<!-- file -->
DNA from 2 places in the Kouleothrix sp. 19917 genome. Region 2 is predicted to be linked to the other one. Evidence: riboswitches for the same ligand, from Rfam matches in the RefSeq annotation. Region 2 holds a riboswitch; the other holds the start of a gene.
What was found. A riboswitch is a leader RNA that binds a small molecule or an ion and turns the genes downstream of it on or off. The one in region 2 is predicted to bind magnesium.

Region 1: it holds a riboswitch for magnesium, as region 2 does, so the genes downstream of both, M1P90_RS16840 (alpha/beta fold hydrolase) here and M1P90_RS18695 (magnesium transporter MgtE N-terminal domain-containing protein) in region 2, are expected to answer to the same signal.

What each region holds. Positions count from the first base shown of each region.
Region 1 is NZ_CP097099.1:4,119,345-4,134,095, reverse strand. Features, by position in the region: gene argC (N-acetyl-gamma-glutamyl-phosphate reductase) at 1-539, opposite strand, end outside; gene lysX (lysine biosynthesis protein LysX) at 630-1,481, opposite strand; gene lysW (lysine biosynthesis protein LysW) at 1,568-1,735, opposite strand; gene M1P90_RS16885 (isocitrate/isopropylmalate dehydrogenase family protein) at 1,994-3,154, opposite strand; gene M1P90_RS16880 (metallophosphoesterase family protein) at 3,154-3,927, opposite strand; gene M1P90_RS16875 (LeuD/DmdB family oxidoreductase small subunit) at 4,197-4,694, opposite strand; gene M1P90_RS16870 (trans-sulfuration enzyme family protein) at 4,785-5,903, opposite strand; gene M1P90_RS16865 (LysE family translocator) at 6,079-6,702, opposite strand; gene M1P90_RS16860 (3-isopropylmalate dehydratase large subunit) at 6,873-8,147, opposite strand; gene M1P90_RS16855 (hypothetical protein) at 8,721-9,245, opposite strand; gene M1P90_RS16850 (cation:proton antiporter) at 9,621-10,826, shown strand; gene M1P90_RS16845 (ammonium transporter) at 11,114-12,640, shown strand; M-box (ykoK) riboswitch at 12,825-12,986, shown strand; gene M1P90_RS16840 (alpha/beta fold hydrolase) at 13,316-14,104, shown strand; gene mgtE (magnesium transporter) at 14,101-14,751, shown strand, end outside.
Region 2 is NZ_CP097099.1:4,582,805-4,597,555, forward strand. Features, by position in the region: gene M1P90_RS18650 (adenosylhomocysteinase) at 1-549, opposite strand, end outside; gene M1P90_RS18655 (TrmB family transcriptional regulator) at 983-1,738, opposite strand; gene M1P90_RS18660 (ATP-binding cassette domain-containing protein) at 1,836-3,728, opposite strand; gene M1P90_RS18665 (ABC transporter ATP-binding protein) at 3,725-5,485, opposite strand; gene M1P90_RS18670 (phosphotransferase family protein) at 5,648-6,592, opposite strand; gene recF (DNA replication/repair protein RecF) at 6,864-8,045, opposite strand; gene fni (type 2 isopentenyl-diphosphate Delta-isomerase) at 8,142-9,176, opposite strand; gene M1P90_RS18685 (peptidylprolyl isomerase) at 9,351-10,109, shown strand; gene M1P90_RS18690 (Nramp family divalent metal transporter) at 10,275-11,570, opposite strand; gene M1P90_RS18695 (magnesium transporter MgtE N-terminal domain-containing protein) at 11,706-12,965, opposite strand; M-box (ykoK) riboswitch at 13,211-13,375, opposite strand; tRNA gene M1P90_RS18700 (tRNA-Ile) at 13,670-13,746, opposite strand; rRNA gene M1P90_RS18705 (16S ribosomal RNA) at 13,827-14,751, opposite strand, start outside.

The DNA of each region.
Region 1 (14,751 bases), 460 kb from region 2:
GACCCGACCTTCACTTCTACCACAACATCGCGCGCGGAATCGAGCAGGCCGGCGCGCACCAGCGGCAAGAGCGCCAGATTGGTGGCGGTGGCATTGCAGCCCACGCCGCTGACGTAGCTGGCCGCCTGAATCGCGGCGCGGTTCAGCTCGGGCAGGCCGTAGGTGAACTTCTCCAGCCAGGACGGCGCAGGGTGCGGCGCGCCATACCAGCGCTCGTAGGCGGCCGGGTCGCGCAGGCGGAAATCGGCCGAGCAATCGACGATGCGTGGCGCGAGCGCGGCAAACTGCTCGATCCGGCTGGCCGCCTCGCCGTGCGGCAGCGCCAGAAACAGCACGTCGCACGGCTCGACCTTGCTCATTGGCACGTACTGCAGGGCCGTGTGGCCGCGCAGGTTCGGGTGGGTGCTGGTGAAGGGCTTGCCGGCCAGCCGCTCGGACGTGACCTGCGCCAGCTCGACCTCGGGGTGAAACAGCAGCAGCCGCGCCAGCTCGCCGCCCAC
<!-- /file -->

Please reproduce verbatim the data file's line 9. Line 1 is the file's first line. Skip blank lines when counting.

GACCCGACCTTCACTTCTACCACAACATCGCGCGCGGAATCGAGCAGGCCGGCGCGCACCAGCGGCAAGAGCGCCAGATTGGTGGCGGTGGCATTGCAGCCCACGCCGCTGACGTAGCTGGCCGCCTGAATCGCGGCGCGGTTCAGCTCGGGCAGGCCGTAGGTGAACTTCTCCAGCCAGGACGGCGCAGGGTGCGGCGCGCCATACCAGCGCTCGTAGGCGGCCGGGTCGCGCAGGCGGAAATCGGCCGAGCAATCGACGATGCGTGGCGCGAGCGCGGCAAACTGCTCGATCCGGCTGGCCGCCTCGCCGTGCGGCAGCGCCAGAAACAGCACGTCGCACGGCTCGACCTTGCTCATTGGCACGTACTGCAGGGCCGTGTGGCCGCGCAGGTTCGGGTGGGTGCTGGTGAAGGGCTTGCCGGCCAGCCGCTCGGACGTGACCTGCGCCAGCTCGACCTCGGGGTGAAACAGCAGCAGCCGCGCCAGCTCGCCGCCCAC